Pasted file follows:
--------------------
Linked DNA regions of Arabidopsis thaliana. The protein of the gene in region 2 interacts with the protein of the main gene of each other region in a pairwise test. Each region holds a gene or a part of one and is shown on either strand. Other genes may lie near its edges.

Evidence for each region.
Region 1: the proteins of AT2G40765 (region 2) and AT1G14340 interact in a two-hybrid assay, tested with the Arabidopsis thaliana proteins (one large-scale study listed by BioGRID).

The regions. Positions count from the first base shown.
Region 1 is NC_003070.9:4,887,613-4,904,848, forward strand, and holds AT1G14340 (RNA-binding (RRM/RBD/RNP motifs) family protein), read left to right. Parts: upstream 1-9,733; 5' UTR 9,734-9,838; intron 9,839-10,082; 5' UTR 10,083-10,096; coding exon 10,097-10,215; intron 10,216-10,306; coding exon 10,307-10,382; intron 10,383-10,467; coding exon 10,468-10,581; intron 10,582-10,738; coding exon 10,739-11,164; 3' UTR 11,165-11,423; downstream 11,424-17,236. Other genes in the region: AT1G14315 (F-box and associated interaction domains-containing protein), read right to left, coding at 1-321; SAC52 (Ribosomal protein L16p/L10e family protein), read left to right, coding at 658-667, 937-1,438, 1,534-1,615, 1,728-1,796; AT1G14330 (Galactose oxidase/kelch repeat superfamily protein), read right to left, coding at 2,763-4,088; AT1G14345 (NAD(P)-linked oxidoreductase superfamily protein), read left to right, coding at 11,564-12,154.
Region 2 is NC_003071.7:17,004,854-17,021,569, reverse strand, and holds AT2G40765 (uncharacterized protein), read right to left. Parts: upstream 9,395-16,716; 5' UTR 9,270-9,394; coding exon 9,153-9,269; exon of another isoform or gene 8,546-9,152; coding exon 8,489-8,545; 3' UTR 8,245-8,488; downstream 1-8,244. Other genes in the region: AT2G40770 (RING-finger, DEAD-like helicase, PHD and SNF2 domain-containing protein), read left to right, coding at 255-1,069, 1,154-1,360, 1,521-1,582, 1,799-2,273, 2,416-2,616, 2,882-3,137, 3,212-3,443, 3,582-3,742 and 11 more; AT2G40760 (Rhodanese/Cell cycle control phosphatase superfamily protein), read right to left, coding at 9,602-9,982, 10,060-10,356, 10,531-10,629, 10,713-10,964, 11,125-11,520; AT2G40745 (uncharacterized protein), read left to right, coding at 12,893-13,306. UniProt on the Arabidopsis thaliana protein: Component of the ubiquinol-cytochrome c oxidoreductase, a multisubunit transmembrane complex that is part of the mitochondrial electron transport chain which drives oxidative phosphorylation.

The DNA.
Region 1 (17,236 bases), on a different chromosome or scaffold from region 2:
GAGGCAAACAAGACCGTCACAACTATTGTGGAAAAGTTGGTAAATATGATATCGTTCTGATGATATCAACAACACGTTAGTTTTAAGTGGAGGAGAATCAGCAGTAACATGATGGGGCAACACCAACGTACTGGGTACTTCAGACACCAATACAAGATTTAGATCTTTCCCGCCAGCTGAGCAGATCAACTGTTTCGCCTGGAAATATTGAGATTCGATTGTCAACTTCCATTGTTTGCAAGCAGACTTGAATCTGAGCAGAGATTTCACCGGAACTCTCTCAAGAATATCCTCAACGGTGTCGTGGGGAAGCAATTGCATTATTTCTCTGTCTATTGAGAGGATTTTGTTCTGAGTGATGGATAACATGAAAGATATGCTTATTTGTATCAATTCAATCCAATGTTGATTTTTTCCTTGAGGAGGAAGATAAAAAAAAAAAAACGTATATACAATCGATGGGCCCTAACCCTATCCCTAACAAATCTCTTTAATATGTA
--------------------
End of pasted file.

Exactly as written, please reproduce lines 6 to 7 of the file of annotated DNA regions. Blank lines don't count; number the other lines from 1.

Region 2 is NC_003071.7:17,004,854-17,021,569, reverse strand, and holds AT2G40765 (uncharacterized protein), read right to left. Parts: upstream 9,395-16,716; 5' UTR 9,270-9,394; coding exon 9,153-9,269; exon of another isoform or gene 8,546-9,152; coding exon 8,489-8,545; 3' UTR 8,245-8,488; downstream 1-8,244. Other genes in the region: AT2G40770 (RING-finger, DEAD-like helicase, PHD and SNF2 domain-containing protein), read left to right, coding at 255-1,069, 1,154-1,360, 1,521-1,582, 1,799-2,273, 2,416-2,616, 2,882-3,137, 3,212-3,443, 3,582-3,742 and 11 more; AT2G40760 (Rhodanese/Cell cycle control phosphatase superfamily protein), read right to left, coding at 9,602-9,982, 10,060-10,356, 10,531-10,629, 10,713-10,964, 11,125-11,520; AT2G40745 (uncharacterized protein), read left to right, coding at 12,893-13,306. UniProt on the Arabidopsis thaliana protein: Component of the ubiquinol-cytochrome c oxidoreductase, a multisubunit transmembrane complex that is part of the mitochondrial electron transport chain which drives oxidative phosphorylation.

The DNA.